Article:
Journalist Ali Bradley on US-bound migrant caravan in Mexico

On Balance with Leland Vittert

(NewsNation Now) — About 4,000 migrants are traveling in a caravan from southern Mexico to the U.S. with hopes that President Joe Biden will grant them permission to enter the country. The caravan is one of the largest of its kind since the pandemic began, and there are no signs of it slowing down.

Freelance journalist Ali Bradley is on the ground with those who are making the trek. She joined “On Balance” on Wednesday to discuss how the trip is going so far.

“They are all on foot right now,” Bradley said. “We are five days in, and they have only made 36 miles of progress.”

Bradley said she joined the caravan in Tapachula, near the Guatemala border, Saturday. She said one first goal of the caravan is to get to Mexico City.

“What they’re trying to do in Mexico City is get this protection claim validated through a judge.”

Many members of the caravan have denounced the lengthy asylum process in Tapachula. They are hoping that by going to Mexico City first, they can raise awareness of the issue and make the asylum process faster.

The U.S. government has pressured Mexico to contain migrants before reaching the U.S. border, and Mexican authorities have obliged by beefing up patrols.

Bradley said the caravan so far has only been met with opposition one time since they left Saturday.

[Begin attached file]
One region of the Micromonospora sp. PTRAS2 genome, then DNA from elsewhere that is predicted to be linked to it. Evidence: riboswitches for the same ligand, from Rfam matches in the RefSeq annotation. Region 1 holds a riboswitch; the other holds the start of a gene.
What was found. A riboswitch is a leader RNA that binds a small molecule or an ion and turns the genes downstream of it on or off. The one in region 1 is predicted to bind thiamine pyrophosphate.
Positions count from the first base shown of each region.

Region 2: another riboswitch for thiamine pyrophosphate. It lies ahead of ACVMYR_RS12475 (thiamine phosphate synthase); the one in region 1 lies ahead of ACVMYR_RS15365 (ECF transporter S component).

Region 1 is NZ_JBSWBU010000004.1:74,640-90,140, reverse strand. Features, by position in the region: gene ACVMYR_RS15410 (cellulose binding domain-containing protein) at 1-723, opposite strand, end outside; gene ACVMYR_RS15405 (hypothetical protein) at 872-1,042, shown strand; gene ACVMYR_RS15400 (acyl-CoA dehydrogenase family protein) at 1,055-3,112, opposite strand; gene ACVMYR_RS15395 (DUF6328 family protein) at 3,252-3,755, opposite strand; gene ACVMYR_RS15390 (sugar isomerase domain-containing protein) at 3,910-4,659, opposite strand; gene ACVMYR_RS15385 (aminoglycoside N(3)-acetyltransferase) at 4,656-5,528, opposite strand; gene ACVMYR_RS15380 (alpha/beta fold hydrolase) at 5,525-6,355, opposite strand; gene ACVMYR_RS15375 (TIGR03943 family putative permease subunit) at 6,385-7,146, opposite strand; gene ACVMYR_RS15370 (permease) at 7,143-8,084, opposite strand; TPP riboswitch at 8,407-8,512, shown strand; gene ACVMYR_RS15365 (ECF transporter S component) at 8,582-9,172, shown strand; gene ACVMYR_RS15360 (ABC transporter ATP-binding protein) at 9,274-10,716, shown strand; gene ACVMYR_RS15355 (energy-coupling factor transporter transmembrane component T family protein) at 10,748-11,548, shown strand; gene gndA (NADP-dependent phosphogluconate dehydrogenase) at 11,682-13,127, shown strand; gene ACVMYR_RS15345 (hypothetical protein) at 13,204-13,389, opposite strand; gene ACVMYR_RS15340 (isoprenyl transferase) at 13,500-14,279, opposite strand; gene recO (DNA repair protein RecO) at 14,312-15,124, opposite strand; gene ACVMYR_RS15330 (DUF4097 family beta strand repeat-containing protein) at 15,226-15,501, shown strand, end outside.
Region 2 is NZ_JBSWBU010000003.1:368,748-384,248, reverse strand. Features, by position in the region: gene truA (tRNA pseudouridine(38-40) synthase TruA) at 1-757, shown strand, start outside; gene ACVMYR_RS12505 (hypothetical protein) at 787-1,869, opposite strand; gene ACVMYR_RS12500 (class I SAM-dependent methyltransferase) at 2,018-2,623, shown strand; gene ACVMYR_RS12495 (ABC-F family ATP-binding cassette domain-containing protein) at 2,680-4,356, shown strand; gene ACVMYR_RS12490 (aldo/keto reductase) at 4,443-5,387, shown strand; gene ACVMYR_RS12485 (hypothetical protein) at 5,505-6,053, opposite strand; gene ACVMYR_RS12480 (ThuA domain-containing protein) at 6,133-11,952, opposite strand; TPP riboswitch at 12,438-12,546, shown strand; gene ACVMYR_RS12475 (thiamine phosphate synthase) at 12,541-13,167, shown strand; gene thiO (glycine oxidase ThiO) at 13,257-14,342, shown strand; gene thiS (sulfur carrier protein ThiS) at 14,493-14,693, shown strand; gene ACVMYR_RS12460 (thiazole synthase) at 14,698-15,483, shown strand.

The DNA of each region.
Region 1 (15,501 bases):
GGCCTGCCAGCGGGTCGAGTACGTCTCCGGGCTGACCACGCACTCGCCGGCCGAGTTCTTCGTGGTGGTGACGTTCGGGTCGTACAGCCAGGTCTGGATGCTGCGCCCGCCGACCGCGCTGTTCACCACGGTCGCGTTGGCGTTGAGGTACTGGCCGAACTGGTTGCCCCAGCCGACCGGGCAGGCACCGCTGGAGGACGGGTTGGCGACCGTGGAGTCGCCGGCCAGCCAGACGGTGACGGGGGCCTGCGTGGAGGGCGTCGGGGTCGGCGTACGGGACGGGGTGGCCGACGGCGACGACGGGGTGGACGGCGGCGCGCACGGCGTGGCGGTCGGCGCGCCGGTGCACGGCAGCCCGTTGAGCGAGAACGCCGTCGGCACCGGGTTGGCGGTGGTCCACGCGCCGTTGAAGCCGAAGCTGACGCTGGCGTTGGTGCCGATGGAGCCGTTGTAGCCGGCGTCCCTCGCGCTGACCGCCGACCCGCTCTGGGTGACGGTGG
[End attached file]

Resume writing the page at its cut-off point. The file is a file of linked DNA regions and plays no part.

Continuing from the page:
The United States has registered record levels of attempted migration this year, as border agents have apprehended or expelled more than 1.7 million migrants over the past 12 months.

Bradley also noted that this caravan is very different from the Haitian caravan that came to the U.S. last month.

“It’s very heavy women and children; we have about 1,700 kids within this caravan,” Bradley said, adding that, “63 are pregnant women. This is what they’re calling the march of the children.”

She also said that the majority of migrants are from Central America.

In addition, she said, she’s talking to people from Africa and Venezuela.

Bradley says most of the group believes that this is the only way to escape from their countries. She said many of them have escaped violent gangs and grinding joblessness back home.

Many of them are also hurting from the journey, with blisters on their feet and sore arms and legs from carrying items and small children. But Bradley said they are determined to make it to the United States.

“These people tell me they are not worried at all about being turned back. They tell me that Mr. Biden is going to let him in them in because he is going to honor the promises that he campaigned on.”

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